Use-oriented services encompass various offerings like leasing, renting, and product-sharing - all focusing on providing access and functionality over product ownership. By way of example, consider a software company that traditionally sold licenses for a design program. With use-oriented services under servitization, they can offer a subscription model. Instead of customers owning the software outright, they pay a monthly fee for access and ongoing services like updates, cloud storage, and online tutorials.

Results-Oriented Services

Results-oriented services showcase a manufacturer’s focus on customer outcomes. In this model, companies go beyond simply providing a product or access, instead guaranteeing a specific result for the customer. A prime example can be found in the elevator industry. Traditionally, companies sold elevators outright. With servitization, they might offer a "performance-based" package. The customer wouldn't own the elevator but pay a fee based on factors like guaranteed uptime or energy efficiency.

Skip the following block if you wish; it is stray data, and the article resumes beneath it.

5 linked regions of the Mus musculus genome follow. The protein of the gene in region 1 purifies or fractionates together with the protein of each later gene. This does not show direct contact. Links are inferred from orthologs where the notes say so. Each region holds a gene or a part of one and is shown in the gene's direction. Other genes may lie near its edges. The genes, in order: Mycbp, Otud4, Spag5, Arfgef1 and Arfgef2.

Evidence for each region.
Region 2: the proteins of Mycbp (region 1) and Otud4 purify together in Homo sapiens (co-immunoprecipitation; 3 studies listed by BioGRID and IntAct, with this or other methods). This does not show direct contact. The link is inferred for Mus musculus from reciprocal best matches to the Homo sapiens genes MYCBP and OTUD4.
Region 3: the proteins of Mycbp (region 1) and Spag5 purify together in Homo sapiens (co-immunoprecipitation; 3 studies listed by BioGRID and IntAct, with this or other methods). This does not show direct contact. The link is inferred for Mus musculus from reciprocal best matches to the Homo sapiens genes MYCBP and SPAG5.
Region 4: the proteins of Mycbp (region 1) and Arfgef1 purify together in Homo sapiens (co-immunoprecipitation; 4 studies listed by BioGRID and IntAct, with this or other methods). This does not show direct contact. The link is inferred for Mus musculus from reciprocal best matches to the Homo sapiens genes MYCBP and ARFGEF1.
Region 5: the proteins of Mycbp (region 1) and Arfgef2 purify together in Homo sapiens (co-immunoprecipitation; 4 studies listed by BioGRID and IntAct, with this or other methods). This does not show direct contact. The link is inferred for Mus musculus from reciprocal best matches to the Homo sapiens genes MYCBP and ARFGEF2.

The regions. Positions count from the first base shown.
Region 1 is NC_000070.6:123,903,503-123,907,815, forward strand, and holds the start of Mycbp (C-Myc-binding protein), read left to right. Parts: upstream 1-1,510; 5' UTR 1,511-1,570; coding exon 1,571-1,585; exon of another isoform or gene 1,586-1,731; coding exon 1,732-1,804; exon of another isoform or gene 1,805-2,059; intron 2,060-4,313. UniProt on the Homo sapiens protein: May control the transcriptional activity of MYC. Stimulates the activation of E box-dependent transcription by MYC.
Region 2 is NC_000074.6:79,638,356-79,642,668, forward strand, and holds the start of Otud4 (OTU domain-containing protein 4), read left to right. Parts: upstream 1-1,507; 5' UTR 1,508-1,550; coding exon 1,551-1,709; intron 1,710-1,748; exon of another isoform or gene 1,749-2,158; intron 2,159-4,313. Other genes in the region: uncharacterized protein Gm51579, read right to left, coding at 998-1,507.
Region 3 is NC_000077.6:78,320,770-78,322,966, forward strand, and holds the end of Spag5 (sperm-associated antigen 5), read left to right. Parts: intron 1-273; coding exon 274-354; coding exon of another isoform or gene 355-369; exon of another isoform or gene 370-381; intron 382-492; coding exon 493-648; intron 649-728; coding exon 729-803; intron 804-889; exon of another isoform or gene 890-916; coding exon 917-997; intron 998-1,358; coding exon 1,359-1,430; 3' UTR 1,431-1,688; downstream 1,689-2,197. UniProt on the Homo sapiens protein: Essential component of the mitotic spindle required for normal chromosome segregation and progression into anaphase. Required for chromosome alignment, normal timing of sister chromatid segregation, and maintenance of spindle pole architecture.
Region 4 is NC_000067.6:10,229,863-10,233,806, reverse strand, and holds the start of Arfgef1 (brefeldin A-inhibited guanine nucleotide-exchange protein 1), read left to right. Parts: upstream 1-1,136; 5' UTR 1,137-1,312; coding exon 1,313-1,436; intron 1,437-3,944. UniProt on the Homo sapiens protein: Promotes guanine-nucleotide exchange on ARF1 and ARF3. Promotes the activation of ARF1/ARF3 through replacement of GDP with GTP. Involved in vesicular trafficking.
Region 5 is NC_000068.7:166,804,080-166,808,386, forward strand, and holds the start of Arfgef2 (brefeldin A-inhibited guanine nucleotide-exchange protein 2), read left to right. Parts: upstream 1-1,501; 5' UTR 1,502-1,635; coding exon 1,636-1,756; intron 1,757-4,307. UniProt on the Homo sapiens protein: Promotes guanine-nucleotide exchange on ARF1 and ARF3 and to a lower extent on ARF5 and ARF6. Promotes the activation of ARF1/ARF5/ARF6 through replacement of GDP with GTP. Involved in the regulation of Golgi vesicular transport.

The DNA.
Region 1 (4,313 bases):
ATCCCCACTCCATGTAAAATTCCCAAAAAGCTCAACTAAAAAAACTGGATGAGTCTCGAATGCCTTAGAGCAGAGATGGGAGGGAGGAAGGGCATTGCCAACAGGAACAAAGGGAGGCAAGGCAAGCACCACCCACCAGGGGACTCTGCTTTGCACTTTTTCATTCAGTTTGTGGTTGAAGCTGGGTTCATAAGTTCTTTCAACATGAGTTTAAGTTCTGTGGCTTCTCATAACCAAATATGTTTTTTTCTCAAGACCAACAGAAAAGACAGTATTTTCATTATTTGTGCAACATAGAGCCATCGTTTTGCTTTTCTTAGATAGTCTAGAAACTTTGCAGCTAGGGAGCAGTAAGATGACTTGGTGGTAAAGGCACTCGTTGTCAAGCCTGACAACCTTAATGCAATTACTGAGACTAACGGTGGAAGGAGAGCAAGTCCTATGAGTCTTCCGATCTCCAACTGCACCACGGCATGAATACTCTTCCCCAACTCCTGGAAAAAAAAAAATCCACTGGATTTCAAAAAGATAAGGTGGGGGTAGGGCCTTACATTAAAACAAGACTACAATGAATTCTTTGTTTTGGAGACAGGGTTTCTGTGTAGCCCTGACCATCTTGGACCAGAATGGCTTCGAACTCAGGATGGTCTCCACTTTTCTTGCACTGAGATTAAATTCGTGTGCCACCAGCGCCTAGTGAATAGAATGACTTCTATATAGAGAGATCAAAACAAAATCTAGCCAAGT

Product-Oriented Services

Product-oriented services enhance the value of the core product. These services directly complement the physical product, extending its functionality and lifespan. By way of example, in the medical equipment industry, traditionally, companies sold medical imaging machines like MRI scanners. With servitization, they can offer comprehensive service packages. The customer would still own the machine, but the company would provide ongoing services like maintenance, staff training, software updates, and more.

Servitization Model vs Traditional Models: A Comparative Analysis